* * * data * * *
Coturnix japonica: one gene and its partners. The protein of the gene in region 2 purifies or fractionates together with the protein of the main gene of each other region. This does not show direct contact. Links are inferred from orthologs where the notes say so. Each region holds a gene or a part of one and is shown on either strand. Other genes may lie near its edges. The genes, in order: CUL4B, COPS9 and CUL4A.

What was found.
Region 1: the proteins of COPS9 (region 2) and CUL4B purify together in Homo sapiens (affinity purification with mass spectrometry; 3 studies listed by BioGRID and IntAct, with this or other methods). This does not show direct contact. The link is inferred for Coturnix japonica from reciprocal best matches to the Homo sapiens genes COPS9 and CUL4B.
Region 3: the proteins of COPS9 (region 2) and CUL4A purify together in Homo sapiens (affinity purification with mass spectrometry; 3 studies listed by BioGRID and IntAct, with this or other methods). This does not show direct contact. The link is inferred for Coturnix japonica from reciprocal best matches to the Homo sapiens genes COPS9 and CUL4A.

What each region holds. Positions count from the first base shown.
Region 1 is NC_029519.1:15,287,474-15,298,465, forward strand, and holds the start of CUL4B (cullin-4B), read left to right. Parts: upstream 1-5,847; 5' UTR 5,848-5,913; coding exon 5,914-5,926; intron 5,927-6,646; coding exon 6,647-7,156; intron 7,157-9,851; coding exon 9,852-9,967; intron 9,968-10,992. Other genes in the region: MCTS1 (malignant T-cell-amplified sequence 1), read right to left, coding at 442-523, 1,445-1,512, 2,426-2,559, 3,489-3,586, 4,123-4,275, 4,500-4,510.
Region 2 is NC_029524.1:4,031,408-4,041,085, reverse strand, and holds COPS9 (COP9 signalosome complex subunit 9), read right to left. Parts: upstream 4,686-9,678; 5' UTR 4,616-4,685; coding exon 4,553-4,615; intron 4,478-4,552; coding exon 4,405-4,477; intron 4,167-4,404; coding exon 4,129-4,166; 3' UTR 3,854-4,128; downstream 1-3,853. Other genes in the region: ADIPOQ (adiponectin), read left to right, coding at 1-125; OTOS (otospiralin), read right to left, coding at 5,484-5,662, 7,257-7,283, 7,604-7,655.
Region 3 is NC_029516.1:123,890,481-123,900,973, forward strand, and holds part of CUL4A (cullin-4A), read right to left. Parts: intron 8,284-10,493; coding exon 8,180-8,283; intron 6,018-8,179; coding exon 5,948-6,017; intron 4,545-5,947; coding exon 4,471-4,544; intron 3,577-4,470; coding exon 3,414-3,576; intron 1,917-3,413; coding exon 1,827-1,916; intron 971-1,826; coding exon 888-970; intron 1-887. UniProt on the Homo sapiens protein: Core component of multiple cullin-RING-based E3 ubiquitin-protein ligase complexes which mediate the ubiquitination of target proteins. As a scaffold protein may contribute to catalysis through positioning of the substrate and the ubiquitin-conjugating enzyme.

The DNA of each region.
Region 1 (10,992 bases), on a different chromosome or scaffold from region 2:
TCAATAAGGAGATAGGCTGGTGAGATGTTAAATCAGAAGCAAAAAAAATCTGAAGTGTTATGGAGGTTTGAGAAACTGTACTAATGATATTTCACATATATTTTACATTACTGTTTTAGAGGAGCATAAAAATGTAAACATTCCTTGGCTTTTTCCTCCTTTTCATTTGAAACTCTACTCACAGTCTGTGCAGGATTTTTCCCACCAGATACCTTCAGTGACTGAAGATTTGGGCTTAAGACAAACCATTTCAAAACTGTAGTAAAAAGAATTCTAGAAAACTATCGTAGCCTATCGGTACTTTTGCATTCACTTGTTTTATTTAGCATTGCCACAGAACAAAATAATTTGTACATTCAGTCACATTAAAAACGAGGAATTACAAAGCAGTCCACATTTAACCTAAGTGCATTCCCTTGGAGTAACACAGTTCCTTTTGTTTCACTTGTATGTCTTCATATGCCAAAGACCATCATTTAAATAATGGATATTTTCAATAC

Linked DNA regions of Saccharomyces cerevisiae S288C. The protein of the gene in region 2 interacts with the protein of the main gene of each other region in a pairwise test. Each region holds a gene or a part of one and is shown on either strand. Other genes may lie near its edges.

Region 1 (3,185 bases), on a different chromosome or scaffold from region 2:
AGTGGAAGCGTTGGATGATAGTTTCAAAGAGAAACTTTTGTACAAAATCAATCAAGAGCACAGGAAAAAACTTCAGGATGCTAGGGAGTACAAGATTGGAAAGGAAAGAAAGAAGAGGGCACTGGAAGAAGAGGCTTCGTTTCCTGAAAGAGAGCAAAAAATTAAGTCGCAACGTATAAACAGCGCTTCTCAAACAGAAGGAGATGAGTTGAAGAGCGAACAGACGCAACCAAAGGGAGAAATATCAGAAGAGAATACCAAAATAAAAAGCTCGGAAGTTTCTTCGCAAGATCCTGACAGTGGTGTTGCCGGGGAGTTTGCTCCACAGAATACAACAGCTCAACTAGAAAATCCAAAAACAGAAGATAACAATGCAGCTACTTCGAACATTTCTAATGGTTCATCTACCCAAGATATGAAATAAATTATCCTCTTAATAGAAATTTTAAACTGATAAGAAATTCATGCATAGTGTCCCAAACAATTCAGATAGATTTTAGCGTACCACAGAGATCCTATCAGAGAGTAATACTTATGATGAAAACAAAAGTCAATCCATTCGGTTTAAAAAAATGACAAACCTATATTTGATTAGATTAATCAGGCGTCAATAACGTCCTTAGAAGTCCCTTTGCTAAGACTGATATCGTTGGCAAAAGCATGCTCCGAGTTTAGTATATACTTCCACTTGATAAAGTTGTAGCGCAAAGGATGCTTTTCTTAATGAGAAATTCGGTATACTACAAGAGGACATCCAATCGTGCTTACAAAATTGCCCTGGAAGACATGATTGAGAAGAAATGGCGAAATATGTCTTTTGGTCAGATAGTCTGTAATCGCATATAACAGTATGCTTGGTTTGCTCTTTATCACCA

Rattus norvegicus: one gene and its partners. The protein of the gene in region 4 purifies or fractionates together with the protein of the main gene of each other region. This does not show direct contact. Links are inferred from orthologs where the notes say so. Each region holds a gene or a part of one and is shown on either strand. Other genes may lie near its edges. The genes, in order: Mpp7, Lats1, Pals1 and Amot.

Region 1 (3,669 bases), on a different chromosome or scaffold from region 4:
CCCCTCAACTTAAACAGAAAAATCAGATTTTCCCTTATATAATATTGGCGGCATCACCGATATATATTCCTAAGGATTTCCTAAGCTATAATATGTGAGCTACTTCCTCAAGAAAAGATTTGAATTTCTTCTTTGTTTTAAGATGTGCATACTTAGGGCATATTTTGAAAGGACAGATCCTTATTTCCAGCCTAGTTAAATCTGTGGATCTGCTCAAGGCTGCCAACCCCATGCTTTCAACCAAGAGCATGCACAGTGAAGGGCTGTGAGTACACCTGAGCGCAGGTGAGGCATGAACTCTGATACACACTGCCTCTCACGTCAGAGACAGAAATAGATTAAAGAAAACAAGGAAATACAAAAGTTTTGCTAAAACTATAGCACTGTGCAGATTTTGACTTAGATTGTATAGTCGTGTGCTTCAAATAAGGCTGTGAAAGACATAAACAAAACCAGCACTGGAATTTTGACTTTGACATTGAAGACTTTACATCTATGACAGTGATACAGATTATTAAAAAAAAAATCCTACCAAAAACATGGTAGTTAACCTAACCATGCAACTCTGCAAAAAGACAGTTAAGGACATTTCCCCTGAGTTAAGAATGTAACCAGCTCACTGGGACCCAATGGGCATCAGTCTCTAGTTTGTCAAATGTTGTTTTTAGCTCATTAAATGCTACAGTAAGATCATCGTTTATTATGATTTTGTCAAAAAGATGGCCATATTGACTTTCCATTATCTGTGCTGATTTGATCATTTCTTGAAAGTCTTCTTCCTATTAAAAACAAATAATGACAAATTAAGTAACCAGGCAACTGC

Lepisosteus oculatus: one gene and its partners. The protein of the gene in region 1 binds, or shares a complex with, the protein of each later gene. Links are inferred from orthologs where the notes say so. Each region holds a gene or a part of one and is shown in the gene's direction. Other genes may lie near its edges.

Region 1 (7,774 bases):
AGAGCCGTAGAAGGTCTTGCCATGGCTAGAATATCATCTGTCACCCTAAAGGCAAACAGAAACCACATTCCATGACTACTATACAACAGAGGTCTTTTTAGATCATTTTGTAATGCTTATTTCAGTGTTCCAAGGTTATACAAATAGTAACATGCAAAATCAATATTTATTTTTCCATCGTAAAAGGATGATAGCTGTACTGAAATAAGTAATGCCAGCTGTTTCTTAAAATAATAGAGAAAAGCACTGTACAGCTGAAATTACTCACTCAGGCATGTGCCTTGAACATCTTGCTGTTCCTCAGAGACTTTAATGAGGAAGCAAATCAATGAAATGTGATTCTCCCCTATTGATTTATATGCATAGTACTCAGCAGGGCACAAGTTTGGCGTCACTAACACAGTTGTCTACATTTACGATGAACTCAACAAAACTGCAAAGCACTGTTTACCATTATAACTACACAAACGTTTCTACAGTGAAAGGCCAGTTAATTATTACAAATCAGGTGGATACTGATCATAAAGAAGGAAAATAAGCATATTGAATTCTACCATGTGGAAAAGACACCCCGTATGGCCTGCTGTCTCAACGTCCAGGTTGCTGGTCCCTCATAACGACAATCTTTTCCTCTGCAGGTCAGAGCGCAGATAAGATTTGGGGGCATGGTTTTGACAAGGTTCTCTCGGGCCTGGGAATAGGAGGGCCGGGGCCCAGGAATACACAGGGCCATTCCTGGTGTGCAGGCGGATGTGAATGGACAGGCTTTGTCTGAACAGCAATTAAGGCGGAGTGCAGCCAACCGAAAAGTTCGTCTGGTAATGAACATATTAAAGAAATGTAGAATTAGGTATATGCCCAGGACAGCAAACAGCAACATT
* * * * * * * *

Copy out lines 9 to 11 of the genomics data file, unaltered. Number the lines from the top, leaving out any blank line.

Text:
The DNA of each region.
Region 1 (10,992 bases), on a different chromosome or scaffold from region 2:
TCAATAAGGAGATAGGCTGGTGAGATGTTAAATCAGAAGCAAAAAAAATCTGAAGTGTTATGGAGGTTTGAGAAACTGTACTAATGATATTTCACATATATTTTACATTACTGTTTTAGAGGAGCATAAAAATGTAAACATTCCTTGGCTTTTTCCTCCTTTTCATTTGAAACTCTACTCACAGTCTGTGCAGGATTTTTCCCACCAGATACCTTCAGTGACTGAAGATTTGGGCTTAAGACAAACCATTTCAAAACTGTAGTAAAAAGAATTCTAGAAAACTATCGTAGCCTATCGGTACTTTTGCATTCACTTGTTTTATTTAGCATTGCCACAGAACAAAATAATTTGTACATTCAGTCACATTAAAAACGAGGAATTACAAAGCAGTCCACATTTAACCTAAGTGCATTCCCTTGGAGTAACACAGTTCCTTTTGTTTCACTTGTATGTCTTCATATGCCAAAGACCATCATTTAAATAATGGATATTTTCAATAC